WHAT NEW JOBS? Here's a look at what kind of jobs are opening up in the post-recession private sector.

UNEMPLOYMENT. Here's Robert Reich on why it's civilized to extend unemployment benefits.

PARTY ON. The first known example of collective feasting amongst early humans (s0 far) happened around 12,000 years ago. I'll bet they really started long before then.


August 31, 2010

Sins of left and right

I mentioned in yesterday's post that the political terms left and right are the result of which side of the room people happened to sit on in the early days of the French Revolution. The terms aren't particularly apt, but the difference between perspectives is real by whatever names they are called.

Using the old terms for now, it's probably safe to say that people on the right have been more supportive of the existing or old order and particularly of hierarchy, while those on the left have advocated a more egalitarian position, although I can imagine any number of arguments with that statement.

It seems to me that both perspectives have their own characteristic errors or excesses. People on the "right" have tended to believe that existing inequalities are something like facts of nature that cannot be changed. People on the "left" from the French Revolution onward have made a different kind of error by viewing human nature as a blank slate which can be changed given different conditions.

I think the reality is a bit messier. We probably do inherit a bit of evolutionary baggage which can get in the way of an egalitarian society. For example, many animals--especially but not exclusively males--strive for status all the time and many of both sexes are biased in favor of their own offspring. But that doesn't mean that any particular system of inequality--monarchy, feudalism, plutocracy--is a feature of nature that can't be changed.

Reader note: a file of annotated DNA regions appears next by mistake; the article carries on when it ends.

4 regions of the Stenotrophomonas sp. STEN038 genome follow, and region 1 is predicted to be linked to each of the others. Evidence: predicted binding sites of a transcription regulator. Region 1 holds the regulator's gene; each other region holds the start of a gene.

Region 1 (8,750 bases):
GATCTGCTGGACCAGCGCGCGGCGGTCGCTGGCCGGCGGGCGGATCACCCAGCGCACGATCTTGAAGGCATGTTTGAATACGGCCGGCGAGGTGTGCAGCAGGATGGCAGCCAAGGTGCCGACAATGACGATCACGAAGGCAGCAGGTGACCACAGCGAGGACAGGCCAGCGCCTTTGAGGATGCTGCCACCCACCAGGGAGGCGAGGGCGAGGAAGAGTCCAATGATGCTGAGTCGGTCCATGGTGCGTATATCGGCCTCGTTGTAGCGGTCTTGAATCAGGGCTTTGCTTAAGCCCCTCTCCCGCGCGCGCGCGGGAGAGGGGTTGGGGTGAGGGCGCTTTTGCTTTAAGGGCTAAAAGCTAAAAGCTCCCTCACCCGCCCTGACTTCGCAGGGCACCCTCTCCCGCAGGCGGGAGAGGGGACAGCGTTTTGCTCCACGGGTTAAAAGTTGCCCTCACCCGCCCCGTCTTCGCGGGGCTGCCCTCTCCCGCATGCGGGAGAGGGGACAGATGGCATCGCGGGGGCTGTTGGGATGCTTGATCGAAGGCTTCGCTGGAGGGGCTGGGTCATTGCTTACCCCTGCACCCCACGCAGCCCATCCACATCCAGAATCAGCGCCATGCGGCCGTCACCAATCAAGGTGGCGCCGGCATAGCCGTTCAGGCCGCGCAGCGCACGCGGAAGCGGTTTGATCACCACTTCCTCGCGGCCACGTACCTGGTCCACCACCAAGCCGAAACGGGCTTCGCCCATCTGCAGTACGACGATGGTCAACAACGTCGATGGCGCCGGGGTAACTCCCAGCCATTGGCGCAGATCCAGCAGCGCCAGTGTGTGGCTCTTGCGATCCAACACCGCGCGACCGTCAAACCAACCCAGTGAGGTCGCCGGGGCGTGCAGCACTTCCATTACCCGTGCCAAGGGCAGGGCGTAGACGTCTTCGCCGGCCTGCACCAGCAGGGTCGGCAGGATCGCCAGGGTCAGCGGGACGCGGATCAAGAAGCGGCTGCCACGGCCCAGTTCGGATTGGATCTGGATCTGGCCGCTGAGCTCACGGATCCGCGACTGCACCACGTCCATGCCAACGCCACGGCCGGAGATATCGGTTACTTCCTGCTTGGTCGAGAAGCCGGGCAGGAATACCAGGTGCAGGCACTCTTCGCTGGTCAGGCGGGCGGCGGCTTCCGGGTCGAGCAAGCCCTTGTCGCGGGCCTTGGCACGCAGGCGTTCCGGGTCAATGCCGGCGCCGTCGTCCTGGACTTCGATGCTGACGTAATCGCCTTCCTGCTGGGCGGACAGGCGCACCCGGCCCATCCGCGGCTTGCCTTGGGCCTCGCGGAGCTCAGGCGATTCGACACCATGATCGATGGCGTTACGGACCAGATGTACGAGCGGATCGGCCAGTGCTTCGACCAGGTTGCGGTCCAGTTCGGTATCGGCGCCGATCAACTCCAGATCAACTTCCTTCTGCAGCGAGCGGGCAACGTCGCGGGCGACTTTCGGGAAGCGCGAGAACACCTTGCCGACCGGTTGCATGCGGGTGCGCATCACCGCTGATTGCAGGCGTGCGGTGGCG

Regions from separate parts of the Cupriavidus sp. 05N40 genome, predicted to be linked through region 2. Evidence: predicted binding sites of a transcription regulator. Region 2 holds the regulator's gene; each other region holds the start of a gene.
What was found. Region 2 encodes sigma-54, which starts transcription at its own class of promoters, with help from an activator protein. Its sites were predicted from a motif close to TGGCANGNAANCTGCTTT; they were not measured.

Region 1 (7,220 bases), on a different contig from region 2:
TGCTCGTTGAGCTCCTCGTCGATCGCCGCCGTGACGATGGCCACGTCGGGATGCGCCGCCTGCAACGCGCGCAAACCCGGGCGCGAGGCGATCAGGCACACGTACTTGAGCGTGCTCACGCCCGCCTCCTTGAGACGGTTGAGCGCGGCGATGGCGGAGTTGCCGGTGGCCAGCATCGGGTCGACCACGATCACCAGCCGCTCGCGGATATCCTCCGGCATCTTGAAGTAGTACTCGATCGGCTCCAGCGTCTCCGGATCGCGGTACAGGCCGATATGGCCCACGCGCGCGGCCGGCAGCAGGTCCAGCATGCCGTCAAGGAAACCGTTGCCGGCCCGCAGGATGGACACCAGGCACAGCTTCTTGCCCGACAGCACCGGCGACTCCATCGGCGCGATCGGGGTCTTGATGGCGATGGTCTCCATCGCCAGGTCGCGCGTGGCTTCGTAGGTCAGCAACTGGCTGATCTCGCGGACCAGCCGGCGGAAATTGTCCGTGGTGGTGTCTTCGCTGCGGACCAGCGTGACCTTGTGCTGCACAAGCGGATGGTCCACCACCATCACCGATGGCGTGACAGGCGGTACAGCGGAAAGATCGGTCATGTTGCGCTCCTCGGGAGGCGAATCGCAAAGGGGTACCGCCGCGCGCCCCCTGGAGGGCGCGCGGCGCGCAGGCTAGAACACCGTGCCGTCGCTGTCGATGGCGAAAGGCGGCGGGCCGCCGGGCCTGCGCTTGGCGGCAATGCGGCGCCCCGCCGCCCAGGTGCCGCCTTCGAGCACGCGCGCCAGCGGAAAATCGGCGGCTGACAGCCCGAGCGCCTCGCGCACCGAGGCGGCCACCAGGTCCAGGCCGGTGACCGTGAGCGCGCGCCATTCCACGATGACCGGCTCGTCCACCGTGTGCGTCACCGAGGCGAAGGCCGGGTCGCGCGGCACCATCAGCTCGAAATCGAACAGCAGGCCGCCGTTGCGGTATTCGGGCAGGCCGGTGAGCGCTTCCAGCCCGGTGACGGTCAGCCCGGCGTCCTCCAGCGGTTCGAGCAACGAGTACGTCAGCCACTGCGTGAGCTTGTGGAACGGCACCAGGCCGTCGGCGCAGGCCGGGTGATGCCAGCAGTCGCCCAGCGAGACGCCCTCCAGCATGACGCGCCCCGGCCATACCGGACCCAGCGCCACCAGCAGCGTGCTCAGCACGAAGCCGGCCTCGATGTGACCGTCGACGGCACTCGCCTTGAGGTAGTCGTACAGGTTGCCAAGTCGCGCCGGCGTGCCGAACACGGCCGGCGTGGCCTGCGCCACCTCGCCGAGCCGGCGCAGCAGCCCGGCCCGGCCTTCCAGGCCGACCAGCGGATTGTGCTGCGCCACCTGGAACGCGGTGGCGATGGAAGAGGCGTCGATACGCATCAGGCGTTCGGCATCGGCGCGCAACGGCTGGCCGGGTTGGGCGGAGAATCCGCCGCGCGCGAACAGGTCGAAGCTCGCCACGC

THIS IS WHAT I'M SCREAMING. Here's a call for more action to get the economy moving by a member of President Obama’s Economic Recovery Advisory Board.

TO LOAN OR NOT TO LOAN? Some banks are thinking about the environmental impact of their lending practices.

WHERE THE RUBBER HITS THE ROAD. Health care reform passed Congress (finally) last spring. Now a lot of the action is happening at the state level. Here's an article about how things look in West Virginia.

CLEANLINESS is next to self-righteousness.


August 30, 2010

Accidents of history

Painting by the artist Jacques-Louis David of members of the National Assembly taking the "tennis court oath" not to disband until they had given the country a constitution.

It is only by an accident of history that we divide political perspectives into left and right. It just kind of happened that in the early days of the French Revolution supporters of the monarchy sat on one side of the room while its opponents sat on the other.

In the long run, this was particularly unfortunate for the left, at least in terms of spin or "framing." Left in several languages has connotations that are sometimes quite literally sinister, while right sometimes means, well, right.

I think it's high time we come up some other metaphor, spatial or otherwise, to describe political differences. As a friend of mine likes to say, these days is more a matter of up and down than left and right.

ALONG THAT LINE, here's a New Yorker piece on some billionaire backers of "populist" right wing groups.

STILL MORE. Here's Times columnist Frank Rich with more of the same.

OH THE WATER. This op-ed by a friend of mine looks at one of our most vital natural resources.